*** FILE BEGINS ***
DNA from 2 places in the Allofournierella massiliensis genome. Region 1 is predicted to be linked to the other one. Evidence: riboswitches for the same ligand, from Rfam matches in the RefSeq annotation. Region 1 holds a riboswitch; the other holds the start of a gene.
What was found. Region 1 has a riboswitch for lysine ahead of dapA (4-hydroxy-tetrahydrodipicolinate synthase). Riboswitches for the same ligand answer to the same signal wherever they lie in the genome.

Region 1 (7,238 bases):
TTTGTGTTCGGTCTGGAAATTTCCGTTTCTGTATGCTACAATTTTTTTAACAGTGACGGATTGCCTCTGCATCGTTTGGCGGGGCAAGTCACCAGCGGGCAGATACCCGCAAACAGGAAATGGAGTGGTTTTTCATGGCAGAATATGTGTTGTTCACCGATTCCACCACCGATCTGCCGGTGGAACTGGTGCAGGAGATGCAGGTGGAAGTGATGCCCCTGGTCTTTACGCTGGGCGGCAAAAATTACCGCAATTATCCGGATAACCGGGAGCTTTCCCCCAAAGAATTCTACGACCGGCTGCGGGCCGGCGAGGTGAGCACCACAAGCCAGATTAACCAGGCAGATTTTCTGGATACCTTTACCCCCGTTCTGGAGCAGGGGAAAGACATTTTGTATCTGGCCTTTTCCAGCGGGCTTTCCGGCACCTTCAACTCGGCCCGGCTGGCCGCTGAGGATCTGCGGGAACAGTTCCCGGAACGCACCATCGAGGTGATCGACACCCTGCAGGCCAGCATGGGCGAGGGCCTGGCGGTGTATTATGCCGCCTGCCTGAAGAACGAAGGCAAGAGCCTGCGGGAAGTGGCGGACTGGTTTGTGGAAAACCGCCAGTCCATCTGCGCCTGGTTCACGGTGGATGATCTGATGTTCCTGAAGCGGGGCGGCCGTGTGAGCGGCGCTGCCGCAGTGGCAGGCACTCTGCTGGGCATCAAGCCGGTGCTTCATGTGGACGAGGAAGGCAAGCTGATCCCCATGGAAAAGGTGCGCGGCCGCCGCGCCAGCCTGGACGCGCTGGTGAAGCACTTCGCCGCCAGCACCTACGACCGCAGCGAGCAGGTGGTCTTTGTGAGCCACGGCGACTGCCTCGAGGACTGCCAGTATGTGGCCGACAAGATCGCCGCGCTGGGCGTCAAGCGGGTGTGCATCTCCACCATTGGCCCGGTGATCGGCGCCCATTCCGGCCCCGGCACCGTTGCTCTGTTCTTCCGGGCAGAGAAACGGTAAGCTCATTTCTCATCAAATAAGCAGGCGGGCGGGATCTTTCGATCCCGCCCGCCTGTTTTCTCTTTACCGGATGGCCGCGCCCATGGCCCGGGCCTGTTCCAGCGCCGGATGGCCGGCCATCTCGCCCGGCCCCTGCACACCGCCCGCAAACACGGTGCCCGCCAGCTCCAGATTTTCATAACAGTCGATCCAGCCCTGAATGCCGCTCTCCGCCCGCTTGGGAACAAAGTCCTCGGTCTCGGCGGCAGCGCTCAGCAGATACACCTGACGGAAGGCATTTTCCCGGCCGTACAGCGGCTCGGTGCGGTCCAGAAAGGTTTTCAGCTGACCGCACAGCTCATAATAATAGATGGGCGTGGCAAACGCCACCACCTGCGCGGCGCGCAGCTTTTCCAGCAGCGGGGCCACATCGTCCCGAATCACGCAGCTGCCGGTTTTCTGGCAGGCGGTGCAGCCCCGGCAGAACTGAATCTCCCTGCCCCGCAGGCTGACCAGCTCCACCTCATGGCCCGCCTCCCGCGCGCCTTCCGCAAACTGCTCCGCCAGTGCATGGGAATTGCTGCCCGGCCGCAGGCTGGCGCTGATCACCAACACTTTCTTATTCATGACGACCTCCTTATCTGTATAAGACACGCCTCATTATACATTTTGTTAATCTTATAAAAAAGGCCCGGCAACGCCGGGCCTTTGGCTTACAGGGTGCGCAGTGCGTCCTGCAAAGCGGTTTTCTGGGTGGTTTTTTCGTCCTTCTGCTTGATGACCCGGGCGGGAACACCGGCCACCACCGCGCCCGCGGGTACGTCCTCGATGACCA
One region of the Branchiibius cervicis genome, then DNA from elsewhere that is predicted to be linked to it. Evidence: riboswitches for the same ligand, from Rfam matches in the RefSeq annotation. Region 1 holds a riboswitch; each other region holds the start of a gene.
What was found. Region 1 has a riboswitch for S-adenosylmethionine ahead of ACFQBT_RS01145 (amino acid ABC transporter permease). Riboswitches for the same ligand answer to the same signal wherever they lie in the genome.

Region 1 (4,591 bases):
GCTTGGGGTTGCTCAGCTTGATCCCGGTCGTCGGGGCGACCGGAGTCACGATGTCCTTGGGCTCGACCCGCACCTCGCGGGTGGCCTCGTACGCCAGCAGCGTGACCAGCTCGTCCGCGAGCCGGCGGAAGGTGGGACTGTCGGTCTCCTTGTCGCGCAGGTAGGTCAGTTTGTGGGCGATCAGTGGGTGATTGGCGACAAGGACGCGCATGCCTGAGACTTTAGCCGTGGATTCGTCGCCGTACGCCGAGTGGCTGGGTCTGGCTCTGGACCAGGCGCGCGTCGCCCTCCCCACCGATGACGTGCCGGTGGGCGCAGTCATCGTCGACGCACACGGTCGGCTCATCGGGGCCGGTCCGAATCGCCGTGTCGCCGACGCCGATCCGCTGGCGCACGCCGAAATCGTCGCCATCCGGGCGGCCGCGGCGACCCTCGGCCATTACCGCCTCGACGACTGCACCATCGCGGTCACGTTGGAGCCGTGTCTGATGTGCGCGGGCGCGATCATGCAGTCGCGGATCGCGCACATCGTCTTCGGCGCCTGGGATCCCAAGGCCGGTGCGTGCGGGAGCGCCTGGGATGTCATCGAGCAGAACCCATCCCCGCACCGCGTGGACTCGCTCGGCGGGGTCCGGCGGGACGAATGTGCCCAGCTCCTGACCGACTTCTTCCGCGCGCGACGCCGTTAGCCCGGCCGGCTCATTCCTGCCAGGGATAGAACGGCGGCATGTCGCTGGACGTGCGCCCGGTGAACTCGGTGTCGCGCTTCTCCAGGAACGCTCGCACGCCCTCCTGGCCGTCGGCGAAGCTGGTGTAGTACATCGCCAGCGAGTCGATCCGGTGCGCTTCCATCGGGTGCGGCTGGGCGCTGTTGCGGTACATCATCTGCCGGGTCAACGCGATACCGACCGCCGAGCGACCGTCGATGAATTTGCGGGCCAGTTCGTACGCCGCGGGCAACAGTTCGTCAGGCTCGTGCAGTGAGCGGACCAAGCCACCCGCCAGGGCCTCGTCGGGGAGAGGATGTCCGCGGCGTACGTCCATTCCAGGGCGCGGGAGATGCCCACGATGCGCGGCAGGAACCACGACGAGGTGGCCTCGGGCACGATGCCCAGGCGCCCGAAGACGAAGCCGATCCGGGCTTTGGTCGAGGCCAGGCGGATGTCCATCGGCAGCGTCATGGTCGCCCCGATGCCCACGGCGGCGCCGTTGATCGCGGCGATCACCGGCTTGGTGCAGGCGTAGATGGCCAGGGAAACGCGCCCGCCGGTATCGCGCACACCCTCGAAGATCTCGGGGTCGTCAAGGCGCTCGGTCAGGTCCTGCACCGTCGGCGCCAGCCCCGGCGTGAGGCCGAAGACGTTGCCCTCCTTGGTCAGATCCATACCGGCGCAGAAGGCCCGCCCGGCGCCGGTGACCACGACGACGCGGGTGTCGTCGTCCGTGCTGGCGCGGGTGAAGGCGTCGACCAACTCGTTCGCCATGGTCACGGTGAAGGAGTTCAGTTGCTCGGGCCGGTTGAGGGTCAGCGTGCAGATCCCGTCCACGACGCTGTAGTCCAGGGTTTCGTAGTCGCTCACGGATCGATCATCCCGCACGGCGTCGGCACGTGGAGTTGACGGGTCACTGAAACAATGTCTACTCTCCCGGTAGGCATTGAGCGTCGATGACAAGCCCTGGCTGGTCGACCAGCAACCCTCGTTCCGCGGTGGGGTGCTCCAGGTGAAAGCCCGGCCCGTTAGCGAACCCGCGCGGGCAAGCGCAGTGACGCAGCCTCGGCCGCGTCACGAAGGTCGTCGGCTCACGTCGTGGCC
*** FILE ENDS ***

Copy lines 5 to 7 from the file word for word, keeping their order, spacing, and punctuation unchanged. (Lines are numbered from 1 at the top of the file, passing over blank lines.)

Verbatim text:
One region of the Branchiibius cervicis genome, then DNA from elsewhere that is predicted to be linked to it. Evidence: riboswitches for the same ligand, from Rfam matches in the RefSeq annotation. Region 1 holds a riboswitch; each other region holds the start of a gene.
What was found. Region 1 has a riboswitch for S-adenosylmethionine ahead of ACFQBT_RS01145 (amino acid ABC transporter permease). Riboswitches for the same ligand answer to the same signal wherever they lie in the genome.

Region 1 (4,591 bases):